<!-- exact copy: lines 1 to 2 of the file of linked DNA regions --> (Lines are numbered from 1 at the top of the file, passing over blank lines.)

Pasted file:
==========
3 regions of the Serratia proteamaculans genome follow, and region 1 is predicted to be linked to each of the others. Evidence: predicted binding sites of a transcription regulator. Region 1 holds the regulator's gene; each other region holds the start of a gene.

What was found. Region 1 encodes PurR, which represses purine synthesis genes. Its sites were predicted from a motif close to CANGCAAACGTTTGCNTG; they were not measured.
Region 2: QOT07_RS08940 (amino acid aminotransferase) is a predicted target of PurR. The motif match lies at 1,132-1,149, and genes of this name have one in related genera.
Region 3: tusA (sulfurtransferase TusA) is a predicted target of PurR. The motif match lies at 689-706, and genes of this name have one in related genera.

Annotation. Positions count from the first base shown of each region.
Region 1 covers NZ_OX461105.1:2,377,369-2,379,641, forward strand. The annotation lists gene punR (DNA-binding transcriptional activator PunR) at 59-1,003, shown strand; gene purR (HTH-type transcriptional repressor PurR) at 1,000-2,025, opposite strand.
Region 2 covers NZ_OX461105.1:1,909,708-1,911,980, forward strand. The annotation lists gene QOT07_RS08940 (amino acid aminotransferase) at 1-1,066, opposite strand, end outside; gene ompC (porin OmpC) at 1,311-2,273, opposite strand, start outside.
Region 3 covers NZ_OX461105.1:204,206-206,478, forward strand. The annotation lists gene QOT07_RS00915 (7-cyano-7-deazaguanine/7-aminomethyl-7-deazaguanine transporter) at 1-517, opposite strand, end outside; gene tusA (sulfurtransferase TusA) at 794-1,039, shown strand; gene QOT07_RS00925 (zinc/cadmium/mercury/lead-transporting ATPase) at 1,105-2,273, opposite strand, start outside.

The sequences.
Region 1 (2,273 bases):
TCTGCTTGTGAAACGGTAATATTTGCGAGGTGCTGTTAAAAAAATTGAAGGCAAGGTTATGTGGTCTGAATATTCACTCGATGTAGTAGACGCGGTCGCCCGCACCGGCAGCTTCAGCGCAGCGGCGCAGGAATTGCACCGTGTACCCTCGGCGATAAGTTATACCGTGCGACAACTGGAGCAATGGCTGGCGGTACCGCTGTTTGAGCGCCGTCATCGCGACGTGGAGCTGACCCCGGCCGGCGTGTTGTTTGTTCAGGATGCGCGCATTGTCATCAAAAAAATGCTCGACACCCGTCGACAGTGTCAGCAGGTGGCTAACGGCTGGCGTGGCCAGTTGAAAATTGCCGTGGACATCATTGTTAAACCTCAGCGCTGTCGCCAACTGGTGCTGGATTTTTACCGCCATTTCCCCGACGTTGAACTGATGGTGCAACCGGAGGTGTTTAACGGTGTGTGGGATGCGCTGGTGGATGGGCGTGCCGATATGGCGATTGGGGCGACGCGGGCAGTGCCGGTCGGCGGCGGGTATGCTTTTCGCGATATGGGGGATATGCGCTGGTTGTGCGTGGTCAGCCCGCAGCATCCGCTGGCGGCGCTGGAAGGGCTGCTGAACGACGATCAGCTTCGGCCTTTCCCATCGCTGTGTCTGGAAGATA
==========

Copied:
3 regions of the Serratia proteamaculans genome follow, and region 1 is predicted to be linked to each of the others. Evidence: predicted binding sites of a transcription regulator. Region 1 holds the regulator's gene; each other region holds the start of a gene.

What was found. Region 1 encodes PurR, which represses purine synthesis genes. Its sites were predicted from a motif close to CANGCAAACGTTTGCNTG; they were not measured.